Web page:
Wild birds

Wild birds are attracted to urban areas because they can easily find food, water and safe places to breed. However, too many birds can annoy residents and visitors and damage buildings with their droppings. Uncontrolled feeding of birds can attract other animals such as rats and mice.

Wild bird control

Many bird species, including Herring gulls, are protected under the Wildlife and Countryside Act 1981

It is illegal to kill any bird or destroy or interfere with their eggs or nests without a government licence. The penalties for ignoring the law can be severe.

For bird control services, you should contact a specialised professional. They will be able to provide advice or install bird control devices if necessary. You can contact our pest control contractor AGS One for their bird control services.


You can prevent birds from accessing food by ensuring that all household rubbish is contained in bins with tightly fitting lids. We do not provide bins for general rubbish, but you can buy them from our contractor, Biffa.

Feeding wild birds

Many people like wildlife and enjoy feeding wild birds. Wild birds can sometimes cause problems, especially if they are present in large numbers. The acid in droppings can corrode stonework and damage buildings. Droppings are unsightly and can become slippery on pavements. Droppings, nest material and dead birds can block guttering and drains which can cause water damage to buildings.

There is no specific law that prevents people from feeding birds and most problems arise when birds are overfed. Please contact Environmental Health if there:

  • is significant bird feeding where there is evidence of an active rodent problem that is likely to affect more than one household or public area


  • are ongoing bird attacks on people in a public area due to feeding the birds.

If bird feeding is causing a problem from droppings, it is a private matter between neighbours. Try talking to your neighbour to explain the problem and ask them to reduce the amount of food they provide. If your neighbour is a tenant, there may be tenancy rules about bird feeding. Discuss the matter with the housing officer or landlord. If you and your neighbour cannot agree, you may wish to contact Mediation Plus for advice.

A gradual reduction in food will not starve birds. They will look for food elsewhere and their populations will naturally reduce.

If you want to feed the birds:

  • put out a small amount of food
  • use bird feeders
  • clean up any spilt or leftover food to discourage rats and mice
  • regularly clean and re-fill bird baths.

Wild birds and human health

Some people worry that wild birds can be a danger to human health but these concerns are usually not based on real risks.

Pigeons and other birds can suffer from some diseases that can affect humans. Unless your job or hobby involves close contact with a large number of birds or their droppings, the chances of getting sick from casual contact are very low.

After being around birds or their droppings, it's important to wash your hands really well. This helps to avoid getting sick from breathing in or swallowing anything that could make you ill.

Noise and droppings from wild birds

There is nothing that can be done specifically about the noise or droppings from wild birds. You may wish to consider bird-proofing your property or creating alternative nesting and roosting sites. If the birds are on someone else’s property, you could speak to the owner or occupier and ask them to consider using bird-proofing measures.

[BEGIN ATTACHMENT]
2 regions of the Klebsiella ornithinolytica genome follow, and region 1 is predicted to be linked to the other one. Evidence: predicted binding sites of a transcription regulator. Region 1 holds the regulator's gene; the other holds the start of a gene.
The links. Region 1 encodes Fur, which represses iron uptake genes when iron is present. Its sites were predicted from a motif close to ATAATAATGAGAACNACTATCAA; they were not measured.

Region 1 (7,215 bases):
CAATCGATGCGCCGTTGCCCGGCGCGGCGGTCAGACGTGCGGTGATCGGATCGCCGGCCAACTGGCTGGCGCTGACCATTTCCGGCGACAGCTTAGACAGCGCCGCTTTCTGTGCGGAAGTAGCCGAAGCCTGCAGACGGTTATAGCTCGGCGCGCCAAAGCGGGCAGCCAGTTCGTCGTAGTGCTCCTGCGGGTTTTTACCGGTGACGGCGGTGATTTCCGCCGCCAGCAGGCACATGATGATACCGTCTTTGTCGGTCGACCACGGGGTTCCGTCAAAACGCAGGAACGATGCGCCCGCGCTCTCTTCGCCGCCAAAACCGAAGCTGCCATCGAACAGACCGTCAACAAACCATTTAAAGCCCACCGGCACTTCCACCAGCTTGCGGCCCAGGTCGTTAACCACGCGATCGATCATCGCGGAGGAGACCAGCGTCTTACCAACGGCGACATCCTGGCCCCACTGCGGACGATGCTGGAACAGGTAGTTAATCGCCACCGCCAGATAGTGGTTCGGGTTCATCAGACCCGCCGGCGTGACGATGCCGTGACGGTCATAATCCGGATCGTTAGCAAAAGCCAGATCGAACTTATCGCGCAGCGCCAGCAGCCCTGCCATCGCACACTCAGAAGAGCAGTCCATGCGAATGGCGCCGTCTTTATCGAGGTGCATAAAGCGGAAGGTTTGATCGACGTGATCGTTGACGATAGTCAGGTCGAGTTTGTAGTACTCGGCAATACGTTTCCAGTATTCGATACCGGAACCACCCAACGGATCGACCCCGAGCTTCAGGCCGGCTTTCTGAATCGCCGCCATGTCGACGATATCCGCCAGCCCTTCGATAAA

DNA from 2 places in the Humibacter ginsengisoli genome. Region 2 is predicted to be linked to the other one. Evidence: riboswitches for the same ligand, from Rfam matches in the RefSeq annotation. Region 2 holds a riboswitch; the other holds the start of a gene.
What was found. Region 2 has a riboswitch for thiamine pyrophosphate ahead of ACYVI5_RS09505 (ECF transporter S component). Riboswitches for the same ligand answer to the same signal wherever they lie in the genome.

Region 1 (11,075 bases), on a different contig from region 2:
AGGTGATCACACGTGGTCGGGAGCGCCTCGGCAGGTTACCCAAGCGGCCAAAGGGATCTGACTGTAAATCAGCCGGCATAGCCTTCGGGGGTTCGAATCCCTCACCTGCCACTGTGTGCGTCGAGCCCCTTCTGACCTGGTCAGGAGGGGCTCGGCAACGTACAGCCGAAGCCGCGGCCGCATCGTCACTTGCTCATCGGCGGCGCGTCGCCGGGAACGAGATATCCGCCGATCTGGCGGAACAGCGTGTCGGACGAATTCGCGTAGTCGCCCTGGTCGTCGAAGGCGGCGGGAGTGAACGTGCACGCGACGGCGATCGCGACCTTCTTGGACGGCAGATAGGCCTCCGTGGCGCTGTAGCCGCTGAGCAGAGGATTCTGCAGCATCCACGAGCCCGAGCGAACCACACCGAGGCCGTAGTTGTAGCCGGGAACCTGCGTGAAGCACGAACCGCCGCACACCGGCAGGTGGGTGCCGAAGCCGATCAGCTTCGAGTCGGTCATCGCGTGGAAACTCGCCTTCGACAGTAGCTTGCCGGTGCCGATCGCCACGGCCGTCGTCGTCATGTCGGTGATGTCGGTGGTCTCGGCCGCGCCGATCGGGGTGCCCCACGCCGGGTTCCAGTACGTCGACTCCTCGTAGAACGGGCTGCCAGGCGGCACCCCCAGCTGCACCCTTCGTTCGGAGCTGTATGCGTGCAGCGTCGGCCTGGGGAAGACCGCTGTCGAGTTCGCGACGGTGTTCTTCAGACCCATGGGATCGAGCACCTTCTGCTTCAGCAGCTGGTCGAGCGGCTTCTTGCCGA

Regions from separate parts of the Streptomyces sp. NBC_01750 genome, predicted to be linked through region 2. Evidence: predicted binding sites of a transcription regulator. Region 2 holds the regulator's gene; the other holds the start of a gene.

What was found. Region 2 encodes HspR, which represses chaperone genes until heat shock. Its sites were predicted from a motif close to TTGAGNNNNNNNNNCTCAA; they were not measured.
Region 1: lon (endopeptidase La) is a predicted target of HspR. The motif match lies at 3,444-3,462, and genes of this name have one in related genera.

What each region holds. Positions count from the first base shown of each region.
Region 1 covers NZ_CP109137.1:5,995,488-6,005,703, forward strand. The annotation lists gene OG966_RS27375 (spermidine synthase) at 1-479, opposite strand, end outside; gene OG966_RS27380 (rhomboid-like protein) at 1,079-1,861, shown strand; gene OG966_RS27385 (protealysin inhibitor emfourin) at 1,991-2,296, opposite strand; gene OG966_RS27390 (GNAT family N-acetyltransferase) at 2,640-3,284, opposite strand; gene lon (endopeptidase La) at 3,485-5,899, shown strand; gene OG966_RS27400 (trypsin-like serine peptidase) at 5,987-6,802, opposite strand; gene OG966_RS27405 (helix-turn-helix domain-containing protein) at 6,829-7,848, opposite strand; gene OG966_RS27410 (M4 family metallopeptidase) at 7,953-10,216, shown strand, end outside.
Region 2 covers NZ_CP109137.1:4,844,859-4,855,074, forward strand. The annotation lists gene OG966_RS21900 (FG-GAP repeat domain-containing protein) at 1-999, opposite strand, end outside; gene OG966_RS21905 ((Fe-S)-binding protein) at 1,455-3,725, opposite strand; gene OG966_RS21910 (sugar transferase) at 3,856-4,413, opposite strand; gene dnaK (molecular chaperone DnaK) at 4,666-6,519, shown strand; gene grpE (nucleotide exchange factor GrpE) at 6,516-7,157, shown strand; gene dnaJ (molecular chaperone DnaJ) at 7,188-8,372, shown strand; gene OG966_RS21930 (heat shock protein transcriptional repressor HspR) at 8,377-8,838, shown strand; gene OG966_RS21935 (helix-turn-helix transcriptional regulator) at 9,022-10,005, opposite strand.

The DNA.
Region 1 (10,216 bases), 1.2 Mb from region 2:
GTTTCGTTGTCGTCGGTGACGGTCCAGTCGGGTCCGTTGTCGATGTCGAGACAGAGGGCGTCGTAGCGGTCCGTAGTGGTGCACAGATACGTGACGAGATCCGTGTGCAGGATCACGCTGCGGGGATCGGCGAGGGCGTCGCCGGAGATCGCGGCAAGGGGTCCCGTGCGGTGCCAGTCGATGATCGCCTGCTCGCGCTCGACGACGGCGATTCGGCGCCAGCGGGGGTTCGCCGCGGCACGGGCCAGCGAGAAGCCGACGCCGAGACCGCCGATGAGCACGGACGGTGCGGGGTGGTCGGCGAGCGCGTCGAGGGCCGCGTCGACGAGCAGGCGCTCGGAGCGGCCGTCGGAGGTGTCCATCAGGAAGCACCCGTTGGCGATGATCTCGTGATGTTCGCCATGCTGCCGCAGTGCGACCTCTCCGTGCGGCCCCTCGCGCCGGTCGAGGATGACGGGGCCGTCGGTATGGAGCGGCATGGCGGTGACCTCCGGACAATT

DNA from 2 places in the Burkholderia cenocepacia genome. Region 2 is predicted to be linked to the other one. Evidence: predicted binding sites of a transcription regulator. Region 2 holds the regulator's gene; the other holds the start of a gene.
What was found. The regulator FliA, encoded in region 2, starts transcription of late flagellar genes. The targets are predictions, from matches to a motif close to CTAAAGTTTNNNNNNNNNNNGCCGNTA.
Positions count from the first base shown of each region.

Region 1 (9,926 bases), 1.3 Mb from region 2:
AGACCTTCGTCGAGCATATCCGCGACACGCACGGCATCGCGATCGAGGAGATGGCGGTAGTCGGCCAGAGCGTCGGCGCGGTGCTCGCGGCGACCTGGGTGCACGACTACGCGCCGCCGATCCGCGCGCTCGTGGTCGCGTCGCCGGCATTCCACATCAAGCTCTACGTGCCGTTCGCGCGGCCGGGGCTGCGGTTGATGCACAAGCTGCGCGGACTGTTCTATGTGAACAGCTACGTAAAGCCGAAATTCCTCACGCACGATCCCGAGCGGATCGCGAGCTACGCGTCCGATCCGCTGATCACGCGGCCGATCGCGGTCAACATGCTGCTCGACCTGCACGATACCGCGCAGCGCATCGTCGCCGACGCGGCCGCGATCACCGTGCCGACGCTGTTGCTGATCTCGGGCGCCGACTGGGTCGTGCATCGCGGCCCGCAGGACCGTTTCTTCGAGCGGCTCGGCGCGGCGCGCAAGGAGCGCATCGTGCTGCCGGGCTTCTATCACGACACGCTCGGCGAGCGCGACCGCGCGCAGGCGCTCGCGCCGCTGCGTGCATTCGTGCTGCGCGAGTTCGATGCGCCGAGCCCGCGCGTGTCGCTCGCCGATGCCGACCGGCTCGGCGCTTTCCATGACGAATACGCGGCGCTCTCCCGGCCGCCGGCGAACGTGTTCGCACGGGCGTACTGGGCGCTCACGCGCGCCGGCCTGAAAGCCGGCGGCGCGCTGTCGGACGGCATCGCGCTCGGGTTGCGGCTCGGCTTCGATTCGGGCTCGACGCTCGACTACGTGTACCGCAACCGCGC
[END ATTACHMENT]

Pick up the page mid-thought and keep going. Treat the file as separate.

Aggressive birds

Dive-bombing usually occurs because adult birds are protecting their chicks. By law, if a case is brought through civil action, it may fall to the person responsible for the property where the nest is located to take reasonable steps to deal with the problem. The best solution is often to try and avoid the birds and wait until the chick is big enough to fly.

If wild birds are shown to present a danger to public safety or public health, a competent person (usually an expert pest control contractor) can apply to Natural England for a licence. The licence permits the authorised person to take, damage or destroy the nests or eggs or kill the birds following the conditions of the licence. The competent person must only operate within the conditions of the licence, and they must first be satisfied that all non-lethal methods of control are ineffective or impractical. The police enforce the law and may need to be satisfied that the correct licence is in place and that the conditions of the licence are met.

Public health issues could include nesting on a gas boiler flue which could result in fumes accumulating. A public safety example could be where an individual bird attacks people regularly and where it is impossible for that bird to be avoided.

Problems of noise, smells, damage to property and droppings are not public health reasons to be granted a licence.

Wild birds nesting on your property

Gulls and other birds can be discouraged from nesting and roosting on your property by using a variety of methods including:

  • removing old nests once they have been abandoned
  • decoy birds are small flags shaped like a bird of prey
  • netting is usually used for building facades and across valleys/gullies
  • post-and-wire systems are usually used on flat roofs and along ridges
  • spike systems are used along ridges and small horizontal surfaces, windowsills, for example

Before starting any bird-proofing work, you may wish to seek advice from a pest control company that specialises in birds. Please check whether any permissions or consents are required before carrying out any work on your property.